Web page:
I'm from Long Island, and the people there are on average louder, pushier and bigger know-it-alls than people from the city, so you'd never see someone trumpeting their Long Island roots as a way of escaping that stereotype. I have this theory that if you start in Manhattan and head east, people are bigger aggressive jerks the farther you go. So in Manhattan, you've got people accusing shopkeepers of deliberately blocking the price readout on the cash register; further east in Queens, you have old ladies telling you off at the supermarket checkout for zoning out and not moving up in line quickly enough; in Nassau County, you have immigrants screaming "You little $@!! You little $@!!" at the guy selling train tickets; and on the East End, you have Lizzie Grubman plowing through a crowd of townies in her SUV while yelling, "Out of my way, white trash!"[/quote]



Absolutely relate to that paragraph BofD and see that you are 'grounded' in your beliefs as a result of a good upbringing. That is why they have a hard time trying to assimilate here .... they even take their New York (or FL) license plates off their cars shortly after moving in. I have very good friends here from Rochester and upstate NY, who upon first meeting qualified that NY is a very large state and don't want to be lumped in with the pushy loud 'Lawnguyisland' / Manhattan crowd. A high percentage of NY'ers coming halfway back from FL are often just as, or more rude, as they scour our area for 2nd or 3rd homes approaching or exceeding a million $+.

On the other hand we also have wonderful people here who worked very hard, owned business etc., and were just biding their time to get out of NY, NJ, RI, etc. Down to earth, well-grounded friendly folks, who aren't showoffs, and who appreciate the peace and quiet and weather that they find here -- only own one home, and give back generously as benefactors to charitable organizations and land conservation efforts.

To add another reply to the topic at hand though, I would say "no", not all suburbs in RI feel the same -- they are merely suburbs in a very small state. In RI, you could also consider a few of the MA or CT towns suburbs of RI.
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Old 06-19-2016, 05:02 PM
 
Location: Beautiful Rhode Island
7,151 posts, read 11,498,072 times
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Merriam Webster's definition of suburb:

Full Definition of suburb
a : an outlying part of a city or town
b : a smaller community adjacent to or within commuting distance of a city
c plural : the residential area on the outskirts of a city or large town

The first definition is the one most often used by urban planners.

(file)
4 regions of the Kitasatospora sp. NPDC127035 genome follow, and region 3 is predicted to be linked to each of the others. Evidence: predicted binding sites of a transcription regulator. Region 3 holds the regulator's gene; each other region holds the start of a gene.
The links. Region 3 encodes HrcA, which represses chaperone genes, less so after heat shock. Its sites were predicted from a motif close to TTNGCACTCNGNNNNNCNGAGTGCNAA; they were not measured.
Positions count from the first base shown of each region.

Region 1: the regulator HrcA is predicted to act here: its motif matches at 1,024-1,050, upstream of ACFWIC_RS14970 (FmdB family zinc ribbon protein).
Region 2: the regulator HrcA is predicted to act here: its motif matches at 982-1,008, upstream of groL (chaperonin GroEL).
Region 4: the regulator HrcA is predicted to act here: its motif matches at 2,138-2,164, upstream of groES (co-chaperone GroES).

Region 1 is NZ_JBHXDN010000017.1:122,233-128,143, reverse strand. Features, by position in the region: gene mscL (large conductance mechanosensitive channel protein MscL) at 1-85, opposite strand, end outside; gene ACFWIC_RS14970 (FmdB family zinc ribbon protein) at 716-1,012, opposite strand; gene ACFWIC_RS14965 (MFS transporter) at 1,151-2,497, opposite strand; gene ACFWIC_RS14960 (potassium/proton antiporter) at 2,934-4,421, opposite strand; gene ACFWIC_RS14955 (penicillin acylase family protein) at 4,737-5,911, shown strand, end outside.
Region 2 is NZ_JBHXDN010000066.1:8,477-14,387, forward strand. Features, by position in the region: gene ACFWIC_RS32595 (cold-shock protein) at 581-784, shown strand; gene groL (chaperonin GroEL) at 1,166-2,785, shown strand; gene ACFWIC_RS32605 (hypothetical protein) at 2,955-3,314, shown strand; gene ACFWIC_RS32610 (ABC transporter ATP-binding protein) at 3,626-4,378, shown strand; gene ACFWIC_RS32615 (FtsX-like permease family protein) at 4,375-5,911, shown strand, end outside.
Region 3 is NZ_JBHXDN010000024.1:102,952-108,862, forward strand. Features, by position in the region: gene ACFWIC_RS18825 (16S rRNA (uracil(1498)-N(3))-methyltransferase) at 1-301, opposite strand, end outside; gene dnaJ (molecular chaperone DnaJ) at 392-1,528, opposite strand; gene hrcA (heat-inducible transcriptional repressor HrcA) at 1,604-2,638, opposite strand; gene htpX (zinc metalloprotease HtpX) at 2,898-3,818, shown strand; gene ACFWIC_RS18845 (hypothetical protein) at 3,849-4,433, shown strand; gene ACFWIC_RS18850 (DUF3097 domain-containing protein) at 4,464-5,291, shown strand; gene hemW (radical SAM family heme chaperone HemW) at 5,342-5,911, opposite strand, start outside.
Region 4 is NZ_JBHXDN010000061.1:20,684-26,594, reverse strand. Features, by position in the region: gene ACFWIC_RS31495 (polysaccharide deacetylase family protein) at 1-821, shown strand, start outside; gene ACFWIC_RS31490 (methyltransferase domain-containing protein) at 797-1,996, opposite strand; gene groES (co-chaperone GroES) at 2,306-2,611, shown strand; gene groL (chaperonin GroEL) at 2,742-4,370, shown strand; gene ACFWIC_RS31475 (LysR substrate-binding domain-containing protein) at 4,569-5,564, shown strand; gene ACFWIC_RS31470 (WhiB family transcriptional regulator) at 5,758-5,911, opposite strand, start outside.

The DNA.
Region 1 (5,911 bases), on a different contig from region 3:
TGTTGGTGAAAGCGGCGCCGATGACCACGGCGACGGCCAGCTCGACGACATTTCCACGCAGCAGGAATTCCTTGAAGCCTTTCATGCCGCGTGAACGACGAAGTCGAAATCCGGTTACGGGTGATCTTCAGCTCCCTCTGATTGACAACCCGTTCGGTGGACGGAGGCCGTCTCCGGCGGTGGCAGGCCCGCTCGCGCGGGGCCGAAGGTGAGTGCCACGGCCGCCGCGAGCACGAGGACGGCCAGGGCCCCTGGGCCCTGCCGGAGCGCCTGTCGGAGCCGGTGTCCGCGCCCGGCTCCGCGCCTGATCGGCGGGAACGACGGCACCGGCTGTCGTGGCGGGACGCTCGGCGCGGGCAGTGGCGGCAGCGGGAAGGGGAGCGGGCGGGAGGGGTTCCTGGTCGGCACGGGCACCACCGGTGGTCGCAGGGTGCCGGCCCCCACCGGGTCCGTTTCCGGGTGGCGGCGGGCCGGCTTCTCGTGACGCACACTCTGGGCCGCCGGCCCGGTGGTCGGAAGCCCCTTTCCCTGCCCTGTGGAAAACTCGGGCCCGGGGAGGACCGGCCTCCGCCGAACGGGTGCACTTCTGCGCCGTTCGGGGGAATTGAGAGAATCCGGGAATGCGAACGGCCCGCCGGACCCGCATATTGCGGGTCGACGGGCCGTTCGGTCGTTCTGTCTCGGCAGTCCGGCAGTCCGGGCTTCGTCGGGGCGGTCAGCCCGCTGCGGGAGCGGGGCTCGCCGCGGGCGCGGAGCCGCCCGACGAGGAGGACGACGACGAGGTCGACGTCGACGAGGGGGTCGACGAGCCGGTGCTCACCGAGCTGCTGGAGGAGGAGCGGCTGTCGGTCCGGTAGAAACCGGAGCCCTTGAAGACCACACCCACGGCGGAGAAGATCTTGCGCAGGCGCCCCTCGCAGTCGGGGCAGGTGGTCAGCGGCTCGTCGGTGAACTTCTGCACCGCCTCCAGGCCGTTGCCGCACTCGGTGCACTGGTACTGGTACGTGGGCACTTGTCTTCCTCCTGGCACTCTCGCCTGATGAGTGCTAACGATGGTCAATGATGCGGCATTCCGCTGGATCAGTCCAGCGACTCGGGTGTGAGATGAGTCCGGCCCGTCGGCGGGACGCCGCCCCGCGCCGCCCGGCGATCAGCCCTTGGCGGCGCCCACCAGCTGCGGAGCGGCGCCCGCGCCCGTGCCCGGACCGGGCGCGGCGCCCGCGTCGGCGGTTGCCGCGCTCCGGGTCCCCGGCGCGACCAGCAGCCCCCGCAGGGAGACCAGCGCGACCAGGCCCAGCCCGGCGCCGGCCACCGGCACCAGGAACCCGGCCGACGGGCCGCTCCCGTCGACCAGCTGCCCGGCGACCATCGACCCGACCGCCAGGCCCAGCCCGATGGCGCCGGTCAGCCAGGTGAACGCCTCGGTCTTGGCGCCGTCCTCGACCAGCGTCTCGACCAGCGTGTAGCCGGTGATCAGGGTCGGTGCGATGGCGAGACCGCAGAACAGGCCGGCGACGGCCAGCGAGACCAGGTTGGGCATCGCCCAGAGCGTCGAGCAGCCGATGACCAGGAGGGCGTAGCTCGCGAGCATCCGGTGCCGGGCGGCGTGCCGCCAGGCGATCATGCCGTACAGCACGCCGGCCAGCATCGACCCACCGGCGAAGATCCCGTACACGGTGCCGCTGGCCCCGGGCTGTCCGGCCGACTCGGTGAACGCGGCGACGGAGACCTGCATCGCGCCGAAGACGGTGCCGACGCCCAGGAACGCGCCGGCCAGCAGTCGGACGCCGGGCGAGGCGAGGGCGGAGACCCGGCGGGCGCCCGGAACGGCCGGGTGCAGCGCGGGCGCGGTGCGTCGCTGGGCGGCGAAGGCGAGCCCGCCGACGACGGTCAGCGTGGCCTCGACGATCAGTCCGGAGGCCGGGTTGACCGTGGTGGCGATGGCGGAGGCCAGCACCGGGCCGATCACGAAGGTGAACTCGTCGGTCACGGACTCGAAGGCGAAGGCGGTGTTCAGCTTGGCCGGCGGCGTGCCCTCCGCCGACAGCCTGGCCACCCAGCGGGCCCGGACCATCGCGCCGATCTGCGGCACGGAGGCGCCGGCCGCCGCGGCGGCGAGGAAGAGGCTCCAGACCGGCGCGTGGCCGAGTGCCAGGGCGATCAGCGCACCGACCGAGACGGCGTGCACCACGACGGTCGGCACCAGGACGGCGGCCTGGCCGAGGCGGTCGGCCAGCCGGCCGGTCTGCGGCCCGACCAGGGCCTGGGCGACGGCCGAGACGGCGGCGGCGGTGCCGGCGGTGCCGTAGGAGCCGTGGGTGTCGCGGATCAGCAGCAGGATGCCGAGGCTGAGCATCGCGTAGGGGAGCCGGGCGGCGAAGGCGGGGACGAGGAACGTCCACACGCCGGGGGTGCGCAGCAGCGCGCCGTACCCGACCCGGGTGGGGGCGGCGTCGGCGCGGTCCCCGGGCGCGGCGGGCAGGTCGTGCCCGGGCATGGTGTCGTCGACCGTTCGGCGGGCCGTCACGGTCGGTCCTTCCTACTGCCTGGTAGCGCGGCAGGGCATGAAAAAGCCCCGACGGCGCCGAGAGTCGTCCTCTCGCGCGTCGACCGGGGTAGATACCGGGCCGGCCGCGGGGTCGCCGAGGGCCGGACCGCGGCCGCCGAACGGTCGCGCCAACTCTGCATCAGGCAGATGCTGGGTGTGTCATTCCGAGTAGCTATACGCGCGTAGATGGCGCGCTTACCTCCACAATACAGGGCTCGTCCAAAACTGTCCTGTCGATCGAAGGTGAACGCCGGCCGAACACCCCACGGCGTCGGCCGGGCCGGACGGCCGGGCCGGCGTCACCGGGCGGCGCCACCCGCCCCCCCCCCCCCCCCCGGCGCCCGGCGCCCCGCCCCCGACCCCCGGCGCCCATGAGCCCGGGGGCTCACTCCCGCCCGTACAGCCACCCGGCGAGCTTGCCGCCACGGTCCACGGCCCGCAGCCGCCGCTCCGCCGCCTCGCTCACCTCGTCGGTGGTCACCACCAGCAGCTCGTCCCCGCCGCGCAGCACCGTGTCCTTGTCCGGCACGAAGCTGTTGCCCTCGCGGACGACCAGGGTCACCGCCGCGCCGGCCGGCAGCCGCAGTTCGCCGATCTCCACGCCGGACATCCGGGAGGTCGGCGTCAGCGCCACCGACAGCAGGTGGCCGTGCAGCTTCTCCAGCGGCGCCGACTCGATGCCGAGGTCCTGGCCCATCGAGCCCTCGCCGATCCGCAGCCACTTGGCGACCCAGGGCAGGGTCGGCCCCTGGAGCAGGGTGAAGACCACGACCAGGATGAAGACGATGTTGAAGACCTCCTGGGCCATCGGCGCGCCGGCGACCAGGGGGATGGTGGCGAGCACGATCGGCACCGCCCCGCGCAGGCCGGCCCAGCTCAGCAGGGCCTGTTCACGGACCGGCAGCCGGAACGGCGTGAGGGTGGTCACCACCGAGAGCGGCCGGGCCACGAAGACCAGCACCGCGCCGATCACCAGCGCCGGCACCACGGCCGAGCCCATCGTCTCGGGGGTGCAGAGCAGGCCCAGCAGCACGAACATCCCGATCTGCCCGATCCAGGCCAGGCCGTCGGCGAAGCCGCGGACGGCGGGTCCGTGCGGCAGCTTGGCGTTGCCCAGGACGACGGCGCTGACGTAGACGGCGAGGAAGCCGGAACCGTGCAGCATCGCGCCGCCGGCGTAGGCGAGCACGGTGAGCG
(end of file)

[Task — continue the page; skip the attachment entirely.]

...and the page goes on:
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Old 06-19-2016, 05:38 PM
 
Location: Earth, a nice neighborhood in the Milky Way
2,575 posts, read 1,695,147 times
Reputation: 1120
Quote:
Originally Posted by Hollytree View Post
Providence has not annexed surrounding towns as some other cities have. If we do regard surrounding towns/cities as Providence suburbs, then Bristol, Warren, Barrington, East Greenwich, Wickford Village in North Kingstown, Westerly, Chepachet, Newport, Little Compton, Tiverton, (and a couple others I'm sure) have a sense of place- often referred to as walkable town centers.

To me, the distinction is whether we are talking about villages with a town center and a sense of place such as Pawtuxet Village in Warwick, versus a true suburb with no center. To me neither Warwick, Cranston, East Providence, Lincoln, Johnston, North Providence, North Smithfield, Middletown, Portsmouth, etc. have worthwhile town centers which makes them fall more into the suburban category. There are nice areas to live in in all these places however.
This is very well said. Because of the age of the Rhode Island, each of those individual towns and cities have their own unique sense of place. It's why so many of these places aren't suburbs in the more common connotation of the word. Their history pre-exists the dominance of a nearby city, their history stands along with that of Providence. This is not unique to Rhode Island; the same exists in Massachusetts

Quote:
Originally Posted by massnative71 View Post
Maybe there is some new street slang or pop culture lingo definition that I'm not aware of, but this is all I could find:

From Merriam-Webster:

...
The point is that the history is an integral part of why these town/cities aren't common suburbs as found in far younger places, where the suburbs spring up as a result of the city. Places like East Greenwich, Warren, Newport, Lincoln, etc. were distinct entities in and of themselves--first and foremost--before one particular settlement emerged as the demoninant municipality in the immediate area. Hollytree has it right, and (your edition of?) Webster hasn't managed to capture all of the nuance of the word.
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Old 06-19-2016, 05:39 PM
 
Location: Earth, a nice neighborhood in the Milky Way
2,575 posts, read 1,695,147 times
Reputation: 1120
Quote:
Originally Posted by independent man View Post
While East Greenwich & Barrington may win in the RI's Best Public Schools category, I doubt either town center trumps Jamestown Village for excitement or liveliness - especially in the summer!
I defer to your superior knowledge of Jamestown...